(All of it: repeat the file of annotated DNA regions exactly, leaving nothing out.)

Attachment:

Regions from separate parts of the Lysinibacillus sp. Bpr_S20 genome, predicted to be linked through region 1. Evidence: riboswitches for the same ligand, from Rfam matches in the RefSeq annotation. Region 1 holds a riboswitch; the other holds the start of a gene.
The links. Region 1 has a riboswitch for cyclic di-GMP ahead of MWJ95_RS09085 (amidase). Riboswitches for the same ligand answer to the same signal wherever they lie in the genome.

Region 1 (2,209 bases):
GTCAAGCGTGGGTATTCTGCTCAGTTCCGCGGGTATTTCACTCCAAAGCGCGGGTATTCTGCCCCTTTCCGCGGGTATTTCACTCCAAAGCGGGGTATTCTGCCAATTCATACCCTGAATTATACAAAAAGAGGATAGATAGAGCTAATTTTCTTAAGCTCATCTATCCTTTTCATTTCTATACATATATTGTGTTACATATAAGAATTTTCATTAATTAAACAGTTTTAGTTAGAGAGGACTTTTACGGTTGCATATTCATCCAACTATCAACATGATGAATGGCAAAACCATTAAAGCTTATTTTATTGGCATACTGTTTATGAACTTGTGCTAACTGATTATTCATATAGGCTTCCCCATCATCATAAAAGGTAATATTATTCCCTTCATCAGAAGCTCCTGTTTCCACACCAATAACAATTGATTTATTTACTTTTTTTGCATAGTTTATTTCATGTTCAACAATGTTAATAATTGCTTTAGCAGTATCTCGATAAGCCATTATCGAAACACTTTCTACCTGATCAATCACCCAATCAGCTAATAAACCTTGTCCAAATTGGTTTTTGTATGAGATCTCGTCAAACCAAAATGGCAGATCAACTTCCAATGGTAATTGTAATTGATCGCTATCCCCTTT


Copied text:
Regions from separate parts of the Lysinibacillus sp. Bpr_S20 genome, predicted to be linked through region 1. Evidence: riboswitches for the same ligand, from Rfam matches in the RefSeq annotation. Region 1 holds a riboswitch; the other holds the start of a gene.
The links. Region 1 has a riboswitch for cyclic di-GMP ahead of MWJ95_RS09085 (amidase). Riboswitches for the same ligand answer to the same signal wherever they lie in the genome.

Region 1 (2,209 bases):
GTCAAGCGTGGGTATTCTGCTCAGTTCCGCGGGTATTTCACTCCAAAGCGCGGGTATTCTGCCCCTTTCCGCGGGTATTTCACTCCAAAGCGGGGTATTCTGCCAATTCATACCCTGAATTATACAAAAAGAGGATAGATAGAGCTAATTTTCTTAAGCTCATCTATCCTTTTCATTTCTATACATATATTGTGTTACATATAAGAATTTTCATTAATTAAACAGTTTTAGTTAGAGAGGACTTTTACGGTTGCATATTCATCCAACTATCAACATGATGAATGGCAAAACCATTAAAGCTTATTTTATTGGCATACTGTTTATGAACTTGTGCTAACTGATTATTCATATAGGCTTCCCCATCATCATAAAAGGTAATATTATTCCCTTCATCAGAAGCTCCTGTTTCCACACCAATAACAATTGATTTATTTACTTTTTTTGCATAGTTTATTTCATGTTCAACAATGTTAATAATTGCTTTAGCAGTATCTCGATAAGCCATTATCGAAACACTTTCTACCTGATCAATCACCCAATCAGCTAATAAACCTTGTCCAAATTGGTTTTTGTATGAGATCTCGTCAAACCAAAATGGCAGATCAACTTCCAATGGTAATTGTAATTGATCGCTATCCCCTTT